Is my personal injury settlement taxable?

In almost all personal injury cases, the settlement or jury award is not taxable for purposes of federal or state income tax.  The tax code says that any amounts recovered for a physical injury are not income.  This includes amounts paid for lost wages, medical bills, emotional distress, pain and suffering, attorney fees, and other related harms and losses. 

The rationale is that this money is not income, but is the result of a loss.  These funds only make the person whole.  It is easier to see how this applies in another setting. For example, when the person receives a check for damage to the car involved in an accident, these funds are not income.  The same reasoning applies when a person sustains bodily injuries due to someone's negligence.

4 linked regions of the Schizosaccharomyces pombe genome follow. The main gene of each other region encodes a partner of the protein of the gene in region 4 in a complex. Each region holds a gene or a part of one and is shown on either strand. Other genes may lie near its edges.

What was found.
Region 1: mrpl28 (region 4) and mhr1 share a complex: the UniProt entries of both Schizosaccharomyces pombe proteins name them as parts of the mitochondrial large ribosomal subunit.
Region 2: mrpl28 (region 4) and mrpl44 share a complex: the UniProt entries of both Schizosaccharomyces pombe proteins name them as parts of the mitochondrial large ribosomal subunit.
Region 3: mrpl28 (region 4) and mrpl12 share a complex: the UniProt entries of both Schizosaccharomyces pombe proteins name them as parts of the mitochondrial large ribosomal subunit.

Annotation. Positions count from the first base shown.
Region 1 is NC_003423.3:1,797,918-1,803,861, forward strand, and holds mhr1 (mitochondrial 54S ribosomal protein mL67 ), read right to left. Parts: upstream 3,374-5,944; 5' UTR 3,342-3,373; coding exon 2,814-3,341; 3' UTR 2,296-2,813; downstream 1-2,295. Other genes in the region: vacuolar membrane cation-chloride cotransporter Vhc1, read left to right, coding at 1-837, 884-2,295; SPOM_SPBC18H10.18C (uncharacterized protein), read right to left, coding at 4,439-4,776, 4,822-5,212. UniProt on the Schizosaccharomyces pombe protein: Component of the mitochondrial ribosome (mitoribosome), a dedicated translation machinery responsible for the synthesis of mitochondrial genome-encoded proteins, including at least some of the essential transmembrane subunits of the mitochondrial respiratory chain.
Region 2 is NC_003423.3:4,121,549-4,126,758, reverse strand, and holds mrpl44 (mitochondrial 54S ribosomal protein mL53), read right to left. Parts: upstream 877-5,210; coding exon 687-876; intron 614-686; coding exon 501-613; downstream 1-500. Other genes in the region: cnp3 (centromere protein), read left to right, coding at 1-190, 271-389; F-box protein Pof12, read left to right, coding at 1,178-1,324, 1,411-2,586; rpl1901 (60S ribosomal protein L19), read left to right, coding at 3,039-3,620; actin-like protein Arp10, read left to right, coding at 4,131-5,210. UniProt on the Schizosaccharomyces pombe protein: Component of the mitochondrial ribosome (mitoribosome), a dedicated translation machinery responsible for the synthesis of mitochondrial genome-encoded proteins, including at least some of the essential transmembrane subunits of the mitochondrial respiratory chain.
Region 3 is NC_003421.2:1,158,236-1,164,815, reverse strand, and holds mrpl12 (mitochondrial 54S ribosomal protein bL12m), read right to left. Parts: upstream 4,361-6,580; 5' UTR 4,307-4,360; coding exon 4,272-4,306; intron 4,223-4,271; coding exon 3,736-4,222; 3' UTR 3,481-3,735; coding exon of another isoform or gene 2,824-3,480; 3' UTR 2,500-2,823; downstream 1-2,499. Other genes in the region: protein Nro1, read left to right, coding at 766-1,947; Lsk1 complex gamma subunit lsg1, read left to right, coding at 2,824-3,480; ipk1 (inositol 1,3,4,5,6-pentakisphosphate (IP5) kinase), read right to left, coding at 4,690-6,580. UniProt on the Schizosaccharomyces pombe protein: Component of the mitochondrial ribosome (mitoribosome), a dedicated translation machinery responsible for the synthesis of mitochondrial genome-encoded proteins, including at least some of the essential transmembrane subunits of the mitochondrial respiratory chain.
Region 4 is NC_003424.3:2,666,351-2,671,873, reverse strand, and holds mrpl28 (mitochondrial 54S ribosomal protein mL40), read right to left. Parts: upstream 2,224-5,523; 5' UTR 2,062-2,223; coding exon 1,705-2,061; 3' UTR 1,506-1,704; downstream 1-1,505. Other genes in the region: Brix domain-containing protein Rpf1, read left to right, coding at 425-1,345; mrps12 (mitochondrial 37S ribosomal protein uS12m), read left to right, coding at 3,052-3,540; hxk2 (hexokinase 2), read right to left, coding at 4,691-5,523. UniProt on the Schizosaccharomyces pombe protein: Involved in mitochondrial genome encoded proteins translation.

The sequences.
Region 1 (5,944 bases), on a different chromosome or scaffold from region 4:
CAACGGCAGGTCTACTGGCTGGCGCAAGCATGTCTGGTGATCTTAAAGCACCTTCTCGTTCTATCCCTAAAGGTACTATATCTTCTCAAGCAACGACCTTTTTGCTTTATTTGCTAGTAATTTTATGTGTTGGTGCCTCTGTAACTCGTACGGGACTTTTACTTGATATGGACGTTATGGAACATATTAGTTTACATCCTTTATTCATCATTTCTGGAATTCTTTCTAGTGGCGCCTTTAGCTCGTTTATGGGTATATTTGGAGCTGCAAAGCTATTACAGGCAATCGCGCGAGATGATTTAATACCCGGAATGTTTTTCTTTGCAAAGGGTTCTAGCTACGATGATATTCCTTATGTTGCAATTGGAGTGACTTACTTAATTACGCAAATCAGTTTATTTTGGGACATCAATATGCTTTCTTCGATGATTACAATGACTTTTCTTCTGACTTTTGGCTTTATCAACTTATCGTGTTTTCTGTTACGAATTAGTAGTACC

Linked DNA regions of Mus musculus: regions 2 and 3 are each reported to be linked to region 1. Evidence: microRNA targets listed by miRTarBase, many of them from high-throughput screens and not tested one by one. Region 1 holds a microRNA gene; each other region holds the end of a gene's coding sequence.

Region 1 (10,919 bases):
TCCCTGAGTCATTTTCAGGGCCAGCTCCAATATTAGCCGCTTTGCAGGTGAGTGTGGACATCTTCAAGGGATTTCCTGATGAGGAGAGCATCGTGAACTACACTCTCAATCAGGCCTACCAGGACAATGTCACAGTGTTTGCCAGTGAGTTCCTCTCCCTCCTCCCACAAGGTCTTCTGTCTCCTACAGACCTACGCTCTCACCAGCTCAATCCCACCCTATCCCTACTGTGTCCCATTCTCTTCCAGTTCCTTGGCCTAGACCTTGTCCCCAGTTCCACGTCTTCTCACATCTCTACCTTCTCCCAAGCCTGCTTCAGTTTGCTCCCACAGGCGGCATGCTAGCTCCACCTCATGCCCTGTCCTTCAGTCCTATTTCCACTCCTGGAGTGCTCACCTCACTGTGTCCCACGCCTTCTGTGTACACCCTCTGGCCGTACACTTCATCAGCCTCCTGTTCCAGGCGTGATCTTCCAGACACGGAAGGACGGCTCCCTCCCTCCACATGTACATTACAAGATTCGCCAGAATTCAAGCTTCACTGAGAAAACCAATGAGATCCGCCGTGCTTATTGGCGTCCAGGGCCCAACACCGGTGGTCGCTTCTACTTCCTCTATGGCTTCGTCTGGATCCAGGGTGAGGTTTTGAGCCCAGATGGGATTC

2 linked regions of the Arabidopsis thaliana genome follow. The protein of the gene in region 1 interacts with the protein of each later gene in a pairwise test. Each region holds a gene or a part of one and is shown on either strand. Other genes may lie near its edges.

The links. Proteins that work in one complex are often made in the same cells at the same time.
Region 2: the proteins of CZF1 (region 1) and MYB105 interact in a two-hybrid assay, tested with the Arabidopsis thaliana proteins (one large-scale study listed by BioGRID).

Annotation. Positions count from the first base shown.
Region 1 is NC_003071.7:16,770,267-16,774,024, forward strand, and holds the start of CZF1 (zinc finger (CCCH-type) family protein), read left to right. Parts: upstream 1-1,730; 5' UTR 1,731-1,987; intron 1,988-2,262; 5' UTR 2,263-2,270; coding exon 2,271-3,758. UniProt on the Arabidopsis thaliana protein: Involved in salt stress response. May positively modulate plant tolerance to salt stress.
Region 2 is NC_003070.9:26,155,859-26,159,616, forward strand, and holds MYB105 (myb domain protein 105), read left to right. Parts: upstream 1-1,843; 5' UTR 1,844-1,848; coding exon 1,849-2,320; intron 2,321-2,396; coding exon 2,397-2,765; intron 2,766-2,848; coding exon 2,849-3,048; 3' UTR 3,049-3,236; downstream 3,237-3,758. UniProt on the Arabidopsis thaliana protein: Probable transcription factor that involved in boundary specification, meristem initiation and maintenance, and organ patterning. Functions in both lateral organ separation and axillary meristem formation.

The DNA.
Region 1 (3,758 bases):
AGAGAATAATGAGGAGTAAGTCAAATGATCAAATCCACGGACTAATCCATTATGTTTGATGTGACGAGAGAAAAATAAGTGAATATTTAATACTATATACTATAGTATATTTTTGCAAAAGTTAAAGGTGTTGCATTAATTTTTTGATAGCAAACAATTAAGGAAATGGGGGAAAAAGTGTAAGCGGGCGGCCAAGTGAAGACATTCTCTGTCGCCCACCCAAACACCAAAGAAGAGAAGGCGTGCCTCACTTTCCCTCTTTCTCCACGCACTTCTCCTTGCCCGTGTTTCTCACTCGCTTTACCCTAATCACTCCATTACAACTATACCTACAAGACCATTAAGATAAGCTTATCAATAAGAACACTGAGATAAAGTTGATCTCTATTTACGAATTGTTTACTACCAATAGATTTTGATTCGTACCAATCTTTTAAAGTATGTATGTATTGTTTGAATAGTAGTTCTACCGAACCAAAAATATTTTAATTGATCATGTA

A different rule applies if the person injured did not sustain any physical injury, but only emotional injuries.  In those cases, the settlement or judgment is taxable.  These cases include claims for employment discrimination, negligent infliction of emotional distress, or defamation. 

If a person recovers punitive damages, punitive damages are taxable.  Punitive damages are damages in excess of what is necessary to make a person whole.  These damages are designed to punish the defendant and serve as a deterrent to further similar conduct in the future.  However, compensatory damages (the actual losses sustained) are not taxable.